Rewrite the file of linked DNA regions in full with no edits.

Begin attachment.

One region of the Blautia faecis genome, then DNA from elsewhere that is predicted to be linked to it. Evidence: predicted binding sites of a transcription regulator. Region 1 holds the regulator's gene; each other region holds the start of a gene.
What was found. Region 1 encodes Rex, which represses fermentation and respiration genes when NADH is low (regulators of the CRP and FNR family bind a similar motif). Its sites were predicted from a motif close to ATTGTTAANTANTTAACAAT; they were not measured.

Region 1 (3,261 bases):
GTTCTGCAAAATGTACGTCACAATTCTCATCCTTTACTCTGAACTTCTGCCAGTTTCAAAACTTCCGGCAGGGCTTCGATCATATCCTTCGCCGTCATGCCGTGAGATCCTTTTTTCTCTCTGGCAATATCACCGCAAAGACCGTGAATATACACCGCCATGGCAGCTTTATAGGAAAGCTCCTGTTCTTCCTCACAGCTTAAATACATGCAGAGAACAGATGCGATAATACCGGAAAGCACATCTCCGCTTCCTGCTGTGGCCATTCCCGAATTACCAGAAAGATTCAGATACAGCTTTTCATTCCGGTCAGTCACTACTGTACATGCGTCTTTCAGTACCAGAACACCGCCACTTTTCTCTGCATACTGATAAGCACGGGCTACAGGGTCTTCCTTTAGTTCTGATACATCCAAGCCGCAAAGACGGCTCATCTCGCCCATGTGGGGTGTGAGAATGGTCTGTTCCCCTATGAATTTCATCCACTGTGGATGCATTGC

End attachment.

One region of the Blautia faecis genome, then DNA from elsewhere that is predicted to be linked to it. Evidence: predicted binding sites of a transcription regulator. Region 1 holds the regulator's gene; each other region holds the start of a gene.
What was found. Region 1 encodes Rex, which represses fermentation and respiration genes when NADH is low (regulators of the CRP and FNR family bind a similar motif). Its sites were predicted from a motif close to ATTGTTAANTANTTAACAAT; they were not measured.

Region 1 (3,261 bases):
GTTCTGCAAAATGTACGTCACAATTCTCATCCTTTACTCTGAACTTCTGCCAGTTTCAAAACTTCCGGCAGGGCTTCGATCATATCCTTCGCCGTCATGCCGTGAGATCCTTTTTTCTCTCTGGCAATATCACCGCAAAGACCGTGAATATACACCGCCATGGCAGCTTTATAGGAAAGCTCCTGTTCTTCCTCACAGCTTAAATACATGCAGAGAACAGATGCGATAATACCGGAAAGCACATCTCCGCTTCCTGCTGTGGCCATTCCCGAATTACCAGAAAGATTCAGATACAGCTTTTCATTCCGGTCAGTCACTACTGTACATGCGTCTTTCAGTACCAGAACACCGCCACTTTTCTCTGCATACTGATAAGCACGGGCTACAGGGTCTTCCTTTAGTTCTGATACATCCAAGCCGCAAAGACGGCTCATCTCGCCCATGTGGGGTGTGAGAATGGTCTGTTCCCCTATGAATTTCATCCACTGTGGATGCATTGC